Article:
Music critic Dean Turner reviews Black Midi’s latest album, commending it’s musical complexity

2nd year Philosophy.

Black Midi need no introduction. Not that I could provide one anyway, because their music flouts classification. The band have made a name for themselves genre-hopping from the noisy post-punk cuts of the enigmatic Schlagenheim, to forays into jazz fusion and prog on their theatrical previous release, Cavalcade, finally landing on what feels like the total culmination of their musical development in their third LP, Hellfire. The album is everything you could want from Black Midi, distilled into nine tracks and forty minutes of beyond-the-pale pandemonium. The sheer musical complexity of the tracks on Hellfire is impossible, while frontman Geordie Greep’s lyricism can only be described as exquisite.

Summoning master storytellers like Tom Waits and Scott Walker, the lead singer uses his eccentric baritone vox to shapeshift through the album, taking on a litany of deranged personas, “scumbags” in his own words. As a result, the album evokes devilish dealings, eternal damnation, and crossroads between worlds. It is difficult not to hear echoes of Dr Faustus’ Mephistophelean bargaining, or Dante’s diabolical journey through the inferno.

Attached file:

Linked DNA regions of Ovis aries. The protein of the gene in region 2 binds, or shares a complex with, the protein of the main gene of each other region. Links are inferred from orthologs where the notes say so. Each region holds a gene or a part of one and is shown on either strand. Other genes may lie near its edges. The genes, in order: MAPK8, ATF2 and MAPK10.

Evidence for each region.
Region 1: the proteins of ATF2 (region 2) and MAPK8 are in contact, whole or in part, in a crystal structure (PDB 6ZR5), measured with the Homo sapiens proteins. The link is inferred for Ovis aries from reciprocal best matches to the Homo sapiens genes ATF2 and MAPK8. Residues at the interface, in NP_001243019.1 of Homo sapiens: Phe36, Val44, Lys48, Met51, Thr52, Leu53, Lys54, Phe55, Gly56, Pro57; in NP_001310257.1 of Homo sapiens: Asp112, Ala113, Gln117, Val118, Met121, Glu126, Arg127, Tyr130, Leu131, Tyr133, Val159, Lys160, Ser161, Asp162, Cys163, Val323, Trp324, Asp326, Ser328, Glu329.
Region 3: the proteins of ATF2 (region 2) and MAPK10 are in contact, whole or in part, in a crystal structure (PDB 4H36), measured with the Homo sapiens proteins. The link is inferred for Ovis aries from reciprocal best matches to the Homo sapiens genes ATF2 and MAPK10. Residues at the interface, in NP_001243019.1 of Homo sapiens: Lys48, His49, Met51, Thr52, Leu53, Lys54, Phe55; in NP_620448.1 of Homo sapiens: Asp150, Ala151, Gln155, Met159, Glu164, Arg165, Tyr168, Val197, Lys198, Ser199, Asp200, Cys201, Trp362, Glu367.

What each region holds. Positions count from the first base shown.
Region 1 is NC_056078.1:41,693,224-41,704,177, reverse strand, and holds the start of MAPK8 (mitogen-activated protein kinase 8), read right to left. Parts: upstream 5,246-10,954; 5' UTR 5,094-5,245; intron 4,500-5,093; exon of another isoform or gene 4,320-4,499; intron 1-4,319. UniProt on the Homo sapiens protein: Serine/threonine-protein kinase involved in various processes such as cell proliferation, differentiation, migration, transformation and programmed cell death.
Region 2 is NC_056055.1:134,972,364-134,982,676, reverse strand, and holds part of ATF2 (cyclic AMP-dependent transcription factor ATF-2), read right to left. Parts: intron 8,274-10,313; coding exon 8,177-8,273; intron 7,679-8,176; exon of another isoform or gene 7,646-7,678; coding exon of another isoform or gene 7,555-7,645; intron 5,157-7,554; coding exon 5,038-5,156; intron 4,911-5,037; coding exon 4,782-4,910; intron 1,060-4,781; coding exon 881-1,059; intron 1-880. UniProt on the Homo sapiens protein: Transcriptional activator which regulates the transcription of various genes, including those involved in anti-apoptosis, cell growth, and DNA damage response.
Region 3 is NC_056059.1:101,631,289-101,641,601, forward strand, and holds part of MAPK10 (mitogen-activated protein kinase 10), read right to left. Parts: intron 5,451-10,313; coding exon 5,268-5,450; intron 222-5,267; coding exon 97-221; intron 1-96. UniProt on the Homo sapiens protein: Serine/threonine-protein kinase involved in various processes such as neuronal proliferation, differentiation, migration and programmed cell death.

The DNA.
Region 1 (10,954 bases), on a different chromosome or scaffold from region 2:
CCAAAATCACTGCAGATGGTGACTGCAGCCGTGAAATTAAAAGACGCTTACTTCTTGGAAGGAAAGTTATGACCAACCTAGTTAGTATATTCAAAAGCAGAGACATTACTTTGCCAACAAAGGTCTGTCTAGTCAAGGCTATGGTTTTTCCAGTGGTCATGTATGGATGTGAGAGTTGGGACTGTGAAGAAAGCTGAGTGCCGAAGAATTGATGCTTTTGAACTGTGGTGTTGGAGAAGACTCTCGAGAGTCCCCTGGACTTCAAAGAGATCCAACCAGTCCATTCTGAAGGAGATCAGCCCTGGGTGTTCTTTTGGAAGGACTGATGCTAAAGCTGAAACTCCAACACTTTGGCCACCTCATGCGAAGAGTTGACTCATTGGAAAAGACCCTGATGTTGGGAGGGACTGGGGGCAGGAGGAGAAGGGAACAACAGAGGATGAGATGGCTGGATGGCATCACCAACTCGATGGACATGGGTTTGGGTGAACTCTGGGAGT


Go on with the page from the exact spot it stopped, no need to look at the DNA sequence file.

Even the album cover is suggestive of a tumultuous hellscape, while limited edition vinyl copies were pressed in a gorgeous blood-red. Hellfire updates these classic literary tropes, giving them with a sleek, unabashedly modern glean. Encapsulating this idea in his typically elusive fashion, Greep stated in one interview: “I don’t believe in Hell, but all that old world folly is great for songs.” Consequently, Hellfire is without a doubt Black Midi’s most thematically unified and cohesive release in their increasingly hefty catalogue.

Hellfire is without a doubt Black Midi’s most thematically unified and cohesive release in their increasingly hefty catalogue.

This is perfectly demonstrated in Hellfire’s leading single, ‘Welcome to Hell’. Greep metamorphoses into an abominable military commander who lambasts a disturbed young conscript, addressing themes of militarism and toxic masculinity, while the band gives us an all-out tour-de-force of their instrumental prowess. Cameron Picton’s thumping bassline provides a more-than-adequate backdrop for Morgan Simpson to remind us that he is one of the most brilliant drummers alive right now. His beats give the listener something to latch onto during the rest of the band’s prolonged psychoses, yet he ultimately contributes to the chaos without completely losing you, making for a mesmerising experience.